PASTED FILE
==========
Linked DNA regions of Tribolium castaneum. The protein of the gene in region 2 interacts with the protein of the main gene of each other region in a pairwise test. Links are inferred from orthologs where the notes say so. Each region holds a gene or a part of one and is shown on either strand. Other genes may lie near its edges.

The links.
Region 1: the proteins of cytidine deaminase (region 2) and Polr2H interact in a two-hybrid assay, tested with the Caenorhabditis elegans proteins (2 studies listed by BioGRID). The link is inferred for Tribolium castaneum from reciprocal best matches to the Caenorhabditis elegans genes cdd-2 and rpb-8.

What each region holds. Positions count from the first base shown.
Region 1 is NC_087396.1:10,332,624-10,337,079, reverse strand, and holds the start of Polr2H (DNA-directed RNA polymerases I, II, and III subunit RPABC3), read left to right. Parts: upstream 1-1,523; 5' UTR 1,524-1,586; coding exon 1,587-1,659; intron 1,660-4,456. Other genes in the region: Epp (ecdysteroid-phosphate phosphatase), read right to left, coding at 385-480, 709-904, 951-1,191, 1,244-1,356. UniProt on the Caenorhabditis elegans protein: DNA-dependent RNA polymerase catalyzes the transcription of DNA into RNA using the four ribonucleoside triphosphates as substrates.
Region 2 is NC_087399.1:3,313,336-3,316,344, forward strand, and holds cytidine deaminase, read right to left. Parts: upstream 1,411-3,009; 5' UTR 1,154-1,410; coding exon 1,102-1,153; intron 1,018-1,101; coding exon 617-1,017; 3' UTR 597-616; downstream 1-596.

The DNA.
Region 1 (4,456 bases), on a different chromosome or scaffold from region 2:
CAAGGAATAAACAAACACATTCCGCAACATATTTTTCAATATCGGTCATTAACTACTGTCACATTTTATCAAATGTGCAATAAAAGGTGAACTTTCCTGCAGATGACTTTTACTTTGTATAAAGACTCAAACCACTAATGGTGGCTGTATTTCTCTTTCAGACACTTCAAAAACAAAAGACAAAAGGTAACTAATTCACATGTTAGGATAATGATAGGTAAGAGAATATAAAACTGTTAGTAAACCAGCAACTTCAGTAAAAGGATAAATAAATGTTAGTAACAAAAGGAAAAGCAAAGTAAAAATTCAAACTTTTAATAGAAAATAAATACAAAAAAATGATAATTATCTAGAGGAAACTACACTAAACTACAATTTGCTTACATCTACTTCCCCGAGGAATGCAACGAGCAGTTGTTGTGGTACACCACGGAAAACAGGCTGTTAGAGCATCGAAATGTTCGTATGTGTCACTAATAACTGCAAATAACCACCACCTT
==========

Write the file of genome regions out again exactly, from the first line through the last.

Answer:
Linked DNA regions of Tribolium castaneum. The protein of the gene in region 2 interacts with the protein of the main gene of each other region in a pairwise test. Links are inferred from orthologs where the notes say so. Each region holds a gene or a part of one and is shown on either strand. Other genes may lie near its edges.

The links.
Region 1: the proteins of cytidine deaminase (region 2) and Polr2H interact in a two-hybrid assay, tested with the Caenorhabditis elegans proteins (2 studies listed by BioGRID). The link is inferred for Tribolium castaneum from reciprocal best matches to the Caenorhabditis elegans genes cdd-2 and rpb-8.

What each region holds. Positions count from the first base shown.
Region 1 is NC_087396.1:10,332,624-10,337,079, reverse strand, and holds the start of Polr2H (DNA-directed RNA polymerases I, II, and III subunit RPABC3), read left to right. Parts: upstream 1-1,523; 5' UTR 1,524-1,586; coding exon 1,587-1,659; intron 1,660-4,456. Other genes in the region: Epp (ecdysteroid-phosphate phosphatase), read right to left, coding at 385-480, 709-904, 951-1,191, 1,244-1,356. UniProt on the Caenorhabditis elegans protein: DNA-dependent RNA polymerase catalyzes the transcription of DNA into RNA using the four ribonucleoside triphosphates as substrates.
Region 2 is NC_087399.1:3,313,336-3,316,344, forward strand, and holds cytidine deaminase, read right to left. Parts: upstream 1,411-3,009; 5' UTR 1,154-1,410; coding exon 1,102-1,153; intron 1,018-1,101; coding exon 617-1,017; 3' UTR 597-616; downstream 1-596.

The DNA.
Region 1 (4,456 bases), on a different chromosome or scaffold from region 2:
CAAGGAATAAACAAACACATTCCGCAACATATTTTTCAATATCGGTCATTAACTACTGTCACATTTTATCAAATGTGCAATAAAAGGTGAACTTTCCTGCAGATGACTTTTACTTTGTATAAAGACTCAAACCACTAATGGTGGCTGTATTTCTCTTTCAGACACTTCAAAAACAAAAGACAAAAGGTAACTAATTCACATGTTAGGATAATGATAGGTAAGAGAATATAAAACTGTTAGTAAACCAGCAACTTCAGTAAAAGGATAAATAAATGTTAGTAACAAAAGGAAAAGCAAAGTAAAAATTCAAACTTTTAATAGAAAATAAATACAAAAAAATGATAATTATCTAGAGGAAACTACACTAAACTACAATTTGCTTACATCTACTTCCCCGAGGAATGCAACGAGCAGTTGTTGTGGTACACCACGGAAAACAGGCTGTTAGAGCATCGAAATGTTCGTATGTGTCACTAATAACTGCAAATAACCACCACCTT